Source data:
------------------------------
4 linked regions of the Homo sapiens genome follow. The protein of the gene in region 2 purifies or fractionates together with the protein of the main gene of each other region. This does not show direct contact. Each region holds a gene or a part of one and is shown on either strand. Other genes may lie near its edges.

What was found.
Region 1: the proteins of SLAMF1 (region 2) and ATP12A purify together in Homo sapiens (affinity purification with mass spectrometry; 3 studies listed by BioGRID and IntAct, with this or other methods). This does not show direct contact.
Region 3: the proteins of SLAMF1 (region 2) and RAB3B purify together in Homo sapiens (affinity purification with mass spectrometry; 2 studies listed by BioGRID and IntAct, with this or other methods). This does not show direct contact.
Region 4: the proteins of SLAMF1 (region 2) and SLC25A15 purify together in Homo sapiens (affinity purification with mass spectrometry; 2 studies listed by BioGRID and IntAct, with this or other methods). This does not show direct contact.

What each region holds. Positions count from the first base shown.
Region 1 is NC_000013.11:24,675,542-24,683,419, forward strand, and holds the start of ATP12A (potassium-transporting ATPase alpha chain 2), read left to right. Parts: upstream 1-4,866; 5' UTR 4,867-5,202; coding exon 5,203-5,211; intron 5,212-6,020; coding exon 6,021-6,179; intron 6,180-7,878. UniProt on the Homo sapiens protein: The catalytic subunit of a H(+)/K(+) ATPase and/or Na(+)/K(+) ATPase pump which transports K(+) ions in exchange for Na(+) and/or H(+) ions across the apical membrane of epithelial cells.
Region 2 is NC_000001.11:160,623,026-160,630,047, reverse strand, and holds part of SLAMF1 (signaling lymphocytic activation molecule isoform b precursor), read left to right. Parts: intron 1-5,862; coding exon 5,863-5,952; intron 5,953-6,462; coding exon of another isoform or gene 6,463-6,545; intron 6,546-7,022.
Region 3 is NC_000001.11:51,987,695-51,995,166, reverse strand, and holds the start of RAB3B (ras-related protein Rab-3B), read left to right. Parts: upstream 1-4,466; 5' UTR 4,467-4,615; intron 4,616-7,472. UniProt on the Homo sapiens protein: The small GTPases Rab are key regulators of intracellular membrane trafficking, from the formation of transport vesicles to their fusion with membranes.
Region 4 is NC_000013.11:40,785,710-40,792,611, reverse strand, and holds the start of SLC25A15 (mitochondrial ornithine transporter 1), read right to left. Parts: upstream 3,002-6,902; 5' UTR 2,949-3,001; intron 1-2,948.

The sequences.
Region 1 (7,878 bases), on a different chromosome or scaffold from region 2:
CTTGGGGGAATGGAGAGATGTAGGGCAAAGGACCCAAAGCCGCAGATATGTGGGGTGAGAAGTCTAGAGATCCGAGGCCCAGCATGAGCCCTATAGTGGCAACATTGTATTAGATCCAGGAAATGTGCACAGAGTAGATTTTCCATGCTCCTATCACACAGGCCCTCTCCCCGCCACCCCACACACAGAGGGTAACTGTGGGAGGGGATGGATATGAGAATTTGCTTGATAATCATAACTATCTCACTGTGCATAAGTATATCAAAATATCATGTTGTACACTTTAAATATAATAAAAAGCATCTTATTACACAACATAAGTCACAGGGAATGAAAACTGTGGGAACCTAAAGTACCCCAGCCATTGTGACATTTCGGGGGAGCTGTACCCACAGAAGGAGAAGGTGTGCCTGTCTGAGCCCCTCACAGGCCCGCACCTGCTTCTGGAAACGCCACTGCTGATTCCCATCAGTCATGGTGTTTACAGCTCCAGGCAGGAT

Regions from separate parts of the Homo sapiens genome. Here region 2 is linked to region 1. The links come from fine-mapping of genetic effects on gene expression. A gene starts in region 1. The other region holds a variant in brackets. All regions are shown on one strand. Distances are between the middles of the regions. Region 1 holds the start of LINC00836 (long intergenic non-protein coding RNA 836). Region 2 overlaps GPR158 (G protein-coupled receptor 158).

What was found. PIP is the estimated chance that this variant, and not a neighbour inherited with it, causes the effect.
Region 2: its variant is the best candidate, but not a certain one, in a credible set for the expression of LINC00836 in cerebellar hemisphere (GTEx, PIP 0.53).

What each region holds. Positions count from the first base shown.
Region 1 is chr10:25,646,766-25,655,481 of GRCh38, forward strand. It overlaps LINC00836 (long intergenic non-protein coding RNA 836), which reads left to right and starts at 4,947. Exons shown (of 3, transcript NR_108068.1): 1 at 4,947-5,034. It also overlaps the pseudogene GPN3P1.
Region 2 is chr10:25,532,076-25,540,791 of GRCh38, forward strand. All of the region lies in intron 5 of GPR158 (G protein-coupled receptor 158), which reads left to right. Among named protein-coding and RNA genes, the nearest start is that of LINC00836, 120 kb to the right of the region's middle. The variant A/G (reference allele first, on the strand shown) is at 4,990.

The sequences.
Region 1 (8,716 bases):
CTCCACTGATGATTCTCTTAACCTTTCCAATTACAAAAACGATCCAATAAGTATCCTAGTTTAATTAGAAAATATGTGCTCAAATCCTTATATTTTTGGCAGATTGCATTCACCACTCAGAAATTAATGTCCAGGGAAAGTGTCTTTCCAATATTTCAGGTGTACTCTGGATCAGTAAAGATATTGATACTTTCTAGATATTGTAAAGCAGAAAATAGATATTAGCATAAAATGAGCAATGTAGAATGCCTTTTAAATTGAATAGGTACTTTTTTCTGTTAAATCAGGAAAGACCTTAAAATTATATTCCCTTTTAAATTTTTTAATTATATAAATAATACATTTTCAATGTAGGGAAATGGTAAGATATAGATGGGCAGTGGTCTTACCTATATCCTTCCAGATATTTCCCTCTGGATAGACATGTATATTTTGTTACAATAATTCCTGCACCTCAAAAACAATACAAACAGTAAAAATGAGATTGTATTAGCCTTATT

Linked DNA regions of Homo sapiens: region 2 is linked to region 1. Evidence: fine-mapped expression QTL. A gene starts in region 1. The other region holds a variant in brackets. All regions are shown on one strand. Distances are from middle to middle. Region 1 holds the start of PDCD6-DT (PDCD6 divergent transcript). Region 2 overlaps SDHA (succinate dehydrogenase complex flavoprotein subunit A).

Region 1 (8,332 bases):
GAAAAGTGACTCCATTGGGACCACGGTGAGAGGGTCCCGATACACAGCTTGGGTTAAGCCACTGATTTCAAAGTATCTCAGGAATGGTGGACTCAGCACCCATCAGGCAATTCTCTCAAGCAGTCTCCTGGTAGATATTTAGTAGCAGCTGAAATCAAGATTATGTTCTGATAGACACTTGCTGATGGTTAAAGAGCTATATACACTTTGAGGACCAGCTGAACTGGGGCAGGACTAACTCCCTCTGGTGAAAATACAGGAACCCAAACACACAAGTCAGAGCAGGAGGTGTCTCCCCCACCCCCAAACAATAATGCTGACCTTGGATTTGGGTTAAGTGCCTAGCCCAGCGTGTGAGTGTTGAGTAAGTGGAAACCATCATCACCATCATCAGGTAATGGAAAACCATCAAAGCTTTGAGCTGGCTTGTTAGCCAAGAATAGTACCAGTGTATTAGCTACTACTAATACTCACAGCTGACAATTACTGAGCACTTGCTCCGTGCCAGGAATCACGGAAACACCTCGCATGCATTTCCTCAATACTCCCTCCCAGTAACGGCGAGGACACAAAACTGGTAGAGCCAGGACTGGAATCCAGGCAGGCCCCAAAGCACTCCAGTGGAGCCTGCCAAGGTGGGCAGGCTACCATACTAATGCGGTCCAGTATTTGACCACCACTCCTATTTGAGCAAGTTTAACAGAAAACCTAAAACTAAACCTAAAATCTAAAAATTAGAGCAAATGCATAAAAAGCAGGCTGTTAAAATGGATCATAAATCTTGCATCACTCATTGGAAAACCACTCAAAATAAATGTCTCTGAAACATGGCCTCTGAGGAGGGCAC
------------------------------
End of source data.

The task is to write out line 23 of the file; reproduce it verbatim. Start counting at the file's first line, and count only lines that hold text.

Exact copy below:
Linked DNA regions of Homo sapiens: region 2 is linked to region 1. Evidence: fine-mapped expression QTL. A gene starts in region 1. The other region holds a variant in brackets. All regions are shown on one strand. Distances are from middle to middle. Region 1 holds the start of PDCD6-DT (PDCD6 divergent transcript). Region 2 overlaps SDHA (succinate dehydrogenase complex flavoprotein subunit A).